Pressure-induced (myogenic) vasoconstriction is key to setting of peripheral resistance and autoregulation of blood flow. Myogenic constriction depends on smooth muscle (SM) membrane depolarization and voltage- dependent Ca2+-influx. Although myogenic responsiveness is an inherent property of arteriolar SM, it is modulated by hyperpolarizing and vasodilator influences. An important mediator of a number of vasodilator stimuli in SM is the Ca2+-sensitive large-conductance K+ ion channel (BKCa). Activation of BKCa by depolarization and increased intracellular [Ca2+] has been proposed to serve as a 'feedback'inhibitor, preventing excessive myogenic constriction of arterioles as intralumenal pressure increases. This hypothesis is largely based on studies performed in small cerebral arteries, however our work does not support an identical role for BKCa in regulating myogenic tone of skeletal muscle arterioles, which are a major contributor to peripheral resistance. Interestingly, our studies suggest a fundamental difference between skeletal muscle arterioles and small cerebral arteries in the relationship between SM membrane potential and pressure-induced constriction suggesting that in skeletal muscle vessels BKCa activation may be minimized to allow sustained vasoconstriction under resting conditions. The overall goals of the studies in this proposal are to define the physiological role and mechanisms of regulation for BKCa in arteriolar SM of skeletal muscle. Control of BKCa is complex with regulation occurring at the molecular and post-translational levels as well as by its cellular location with respect to other signaling-related molecules. This complexity of regulation provides extensive opportunity for tissue-specific heterogeneity where channel behavior is matched to local tissue requirements. Thus, our overall hypothesis is that BKCa is differentially regulated in vascular SM from cerebral and skeletal muscle. Further, such regional differences in regulation of BKCa allow for local control of hemodynamics to be appropriately matched to tissue function. Using a combination of molecular, cellular and electrophysiological approaches, in skeletal muscle and cerebral vascular preparations, the proposed studies aim to: 1. examine subunit composition and expression of BKCa;2. test the role of BKCa subunits in modulating myogenic constriction using an siRNA knockdown approach;3. define mechanisms of BKCa regulation in isolated SM cells with emphasis on Ca2+ and voltage sensitivity;modulation by cGMP/cGMP-dependent protein kinase;4. test the role of BKCa in modulating myogenic tone of isolated vessels, focusing on both feedback-modulation of tone and the sensitivity of the BKCa channel to cGMP/cGMP- dependent protein kinase and vasodilator mechanisms activating this second messenger system. Understanding tissue-specific mechanisms by which BKCa function is regulated will impact on design and utilization of channel modulators developed as therapeutic measures for treatment of vascular diseases.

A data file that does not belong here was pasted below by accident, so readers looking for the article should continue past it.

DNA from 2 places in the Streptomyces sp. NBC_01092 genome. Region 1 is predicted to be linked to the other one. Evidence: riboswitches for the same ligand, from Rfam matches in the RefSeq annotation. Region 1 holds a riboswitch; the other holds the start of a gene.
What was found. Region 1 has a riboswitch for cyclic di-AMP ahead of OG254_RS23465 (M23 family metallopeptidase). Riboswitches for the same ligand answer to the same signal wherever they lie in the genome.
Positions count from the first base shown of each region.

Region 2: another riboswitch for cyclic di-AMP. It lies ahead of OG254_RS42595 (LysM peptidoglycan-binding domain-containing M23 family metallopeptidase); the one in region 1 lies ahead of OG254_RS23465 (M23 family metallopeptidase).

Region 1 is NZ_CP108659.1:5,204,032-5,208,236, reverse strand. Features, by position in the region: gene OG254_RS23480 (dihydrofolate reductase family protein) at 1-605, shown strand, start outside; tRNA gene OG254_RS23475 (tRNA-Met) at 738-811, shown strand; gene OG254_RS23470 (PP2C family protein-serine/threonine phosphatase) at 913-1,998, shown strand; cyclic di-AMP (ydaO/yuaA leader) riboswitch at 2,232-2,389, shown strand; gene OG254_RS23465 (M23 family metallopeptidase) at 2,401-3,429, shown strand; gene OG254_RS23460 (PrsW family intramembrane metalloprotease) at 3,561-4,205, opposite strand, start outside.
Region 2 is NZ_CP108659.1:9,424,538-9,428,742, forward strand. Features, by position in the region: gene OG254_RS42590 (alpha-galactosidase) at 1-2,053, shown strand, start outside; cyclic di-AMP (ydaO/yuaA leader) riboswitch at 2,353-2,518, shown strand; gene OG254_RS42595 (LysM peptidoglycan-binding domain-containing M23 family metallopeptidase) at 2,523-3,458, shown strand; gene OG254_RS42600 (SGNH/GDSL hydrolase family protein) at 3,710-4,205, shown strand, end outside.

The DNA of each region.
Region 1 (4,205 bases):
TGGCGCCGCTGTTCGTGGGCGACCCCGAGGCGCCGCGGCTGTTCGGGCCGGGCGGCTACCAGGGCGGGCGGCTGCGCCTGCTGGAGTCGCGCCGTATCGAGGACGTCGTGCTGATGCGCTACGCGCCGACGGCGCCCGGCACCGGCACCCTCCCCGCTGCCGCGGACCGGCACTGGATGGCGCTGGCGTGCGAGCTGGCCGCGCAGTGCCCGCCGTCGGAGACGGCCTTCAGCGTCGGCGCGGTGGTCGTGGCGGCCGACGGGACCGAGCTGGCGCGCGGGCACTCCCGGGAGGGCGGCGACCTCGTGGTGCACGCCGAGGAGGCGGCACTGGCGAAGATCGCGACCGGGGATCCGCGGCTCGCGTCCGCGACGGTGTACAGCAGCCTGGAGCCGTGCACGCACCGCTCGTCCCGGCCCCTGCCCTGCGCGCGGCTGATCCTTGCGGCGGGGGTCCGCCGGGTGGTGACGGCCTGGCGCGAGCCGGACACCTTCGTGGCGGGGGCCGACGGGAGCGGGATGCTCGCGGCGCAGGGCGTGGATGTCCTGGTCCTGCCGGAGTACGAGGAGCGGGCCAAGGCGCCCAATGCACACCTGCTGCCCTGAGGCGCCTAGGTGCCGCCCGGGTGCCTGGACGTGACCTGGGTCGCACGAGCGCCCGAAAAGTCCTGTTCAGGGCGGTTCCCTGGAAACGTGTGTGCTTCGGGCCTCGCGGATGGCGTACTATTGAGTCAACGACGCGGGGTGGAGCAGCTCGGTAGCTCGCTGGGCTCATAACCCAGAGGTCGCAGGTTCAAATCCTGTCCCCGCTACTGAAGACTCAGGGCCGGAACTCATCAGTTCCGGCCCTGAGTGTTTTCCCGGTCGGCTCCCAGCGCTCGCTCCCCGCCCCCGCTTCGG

This study will improve our knowledge of how small arteries can vary their diameters and thus control local blood flow. Importantly, the data obtained will also contribute to identifying biochemical sites that may be altered in pathophysiological situations. Thus the potential exists for the identification of steps in cellular signaling that may ultimately be used for the targeting of pharmacological therapies.
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